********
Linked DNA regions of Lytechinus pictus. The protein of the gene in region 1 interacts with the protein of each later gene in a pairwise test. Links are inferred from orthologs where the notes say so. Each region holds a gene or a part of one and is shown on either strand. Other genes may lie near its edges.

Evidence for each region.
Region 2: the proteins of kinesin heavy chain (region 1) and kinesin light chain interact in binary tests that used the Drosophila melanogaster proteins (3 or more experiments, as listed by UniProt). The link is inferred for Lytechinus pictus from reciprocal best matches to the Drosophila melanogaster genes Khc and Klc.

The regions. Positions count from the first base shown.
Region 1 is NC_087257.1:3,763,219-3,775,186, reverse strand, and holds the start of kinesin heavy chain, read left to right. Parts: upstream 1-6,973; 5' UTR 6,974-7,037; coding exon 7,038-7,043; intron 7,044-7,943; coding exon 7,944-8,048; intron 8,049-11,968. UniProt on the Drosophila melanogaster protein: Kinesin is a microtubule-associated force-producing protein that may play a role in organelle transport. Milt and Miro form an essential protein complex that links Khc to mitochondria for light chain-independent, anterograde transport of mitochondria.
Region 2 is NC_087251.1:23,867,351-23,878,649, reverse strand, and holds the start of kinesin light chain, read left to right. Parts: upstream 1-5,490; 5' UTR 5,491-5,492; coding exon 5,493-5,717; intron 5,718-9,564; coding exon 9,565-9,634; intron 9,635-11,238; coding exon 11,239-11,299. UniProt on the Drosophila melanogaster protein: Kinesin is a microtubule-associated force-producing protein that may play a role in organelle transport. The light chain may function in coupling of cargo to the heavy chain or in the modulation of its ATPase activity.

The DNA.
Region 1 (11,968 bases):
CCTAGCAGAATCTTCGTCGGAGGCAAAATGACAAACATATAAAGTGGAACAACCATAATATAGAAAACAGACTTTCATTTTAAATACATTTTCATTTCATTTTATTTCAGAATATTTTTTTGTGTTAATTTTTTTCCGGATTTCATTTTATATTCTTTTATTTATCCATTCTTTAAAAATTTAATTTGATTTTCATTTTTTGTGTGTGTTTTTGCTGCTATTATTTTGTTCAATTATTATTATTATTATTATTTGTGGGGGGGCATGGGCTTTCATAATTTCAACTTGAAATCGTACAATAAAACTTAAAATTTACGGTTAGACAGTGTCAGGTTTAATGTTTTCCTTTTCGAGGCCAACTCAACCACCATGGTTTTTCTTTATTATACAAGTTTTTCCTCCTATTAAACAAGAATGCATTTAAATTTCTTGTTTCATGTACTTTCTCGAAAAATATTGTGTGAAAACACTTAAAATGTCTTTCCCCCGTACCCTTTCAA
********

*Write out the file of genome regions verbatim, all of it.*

Linked DNA regions of Lytechinus pictus. The protein of the gene in region 1 interacts with the protein of each later gene in a pairwise test. Links are inferred from orthologs where the notes say so. Each region holds a gene or a part of one and is shown on either strand. Other genes may lie near its edges.

Evidence for each region.
Region 2: the proteins of kinesin heavy chain (region 1) and kinesin light chain interact in binary tests that used the Drosophila melanogaster proteins (3 or more experiments, as listed by UniProt). The link is inferred for Lytechinus pictus from reciprocal best matches to the Drosophila melanogaster genes Khc and Klc.

The regions. Positions count from the first base shown.
Region 1 is NC_087257.1:3,763,219-3,775,186, reverse strand, and holds the start of kinesin heavy chain, read left to right. Parts: upstream 1-6,973; 5' UTR 6,974-7,037; coding exon 7,038-7,043; intron 7,044-7,943; coding exon 7,944-8,048; intron 8,049-11,968. UniProt on the Drosophila melanogaster protein: Kinesin is a microtubule-associated force-producing protein that may play a role in organelle transport. Milt and Miro form an essential protein complex that links Khc to mitochondria for light chain-independent, anterograde transport of mitochondria.
Region 2 is NC_087251.1:23,867,351-23,878,649, reverse strand, and holds the start of kinesin light chain, read left to right. Parts: upstream 1-5,490; 5' UTR 5,491-5,492; coding exon 5,493-5,717; intron 5,718-9,564; coding exon 9,565-9,634; intron 9,635-11,238; coding exon 11,239-11,299. UniProt on the Drosophila melanogaster protein: Kinesin is a microtubule-associated force-producing protein that may play a role in organelle transport. The light chain may function in coupling of cargo to the heavy chain or in the modulation of its ATPase activity.

The DNA.
Region 1 (11,968 bases):
CCTAGCAGAATCTTCGTCGGAGGCAAAATGACAAACATATAAAGTGGAACAACCATAATATAGAAAACAGACTTTCATTTTAAATACATTTTCATTTCATTTTATTTCAGAATATTTTTTTGTGTTAATTTTTTTCCGGATTTCATTTTATATTCTTTTATTTATCCATTCTTTAAAAATTTAATTTGATTTTCATTTTTTGTGTGTGTTTTTGCTGCTATTATTTTGTTCAATTATTATTATTATTATTATTTGTGGGGGGGCATGGGCTTTCATAATTTCAACTTGAAATCGTACAATAAAACTTAAAATTTACGGTTAGACAGTGTCAGGTTTAATGTTTTCCTTTTCGAGGCCAACTCAACCACCATGGTTTTTCTTTATTATACAAGTTTTTCCTCCTATTAAACAAGAATGCATTTAAATTTCTTGTTTCATGTACTTTCTCGAAAAATATTGTGTGAAAACACTTAAAATGTCTTTCCCCCGTACCCTTTCAA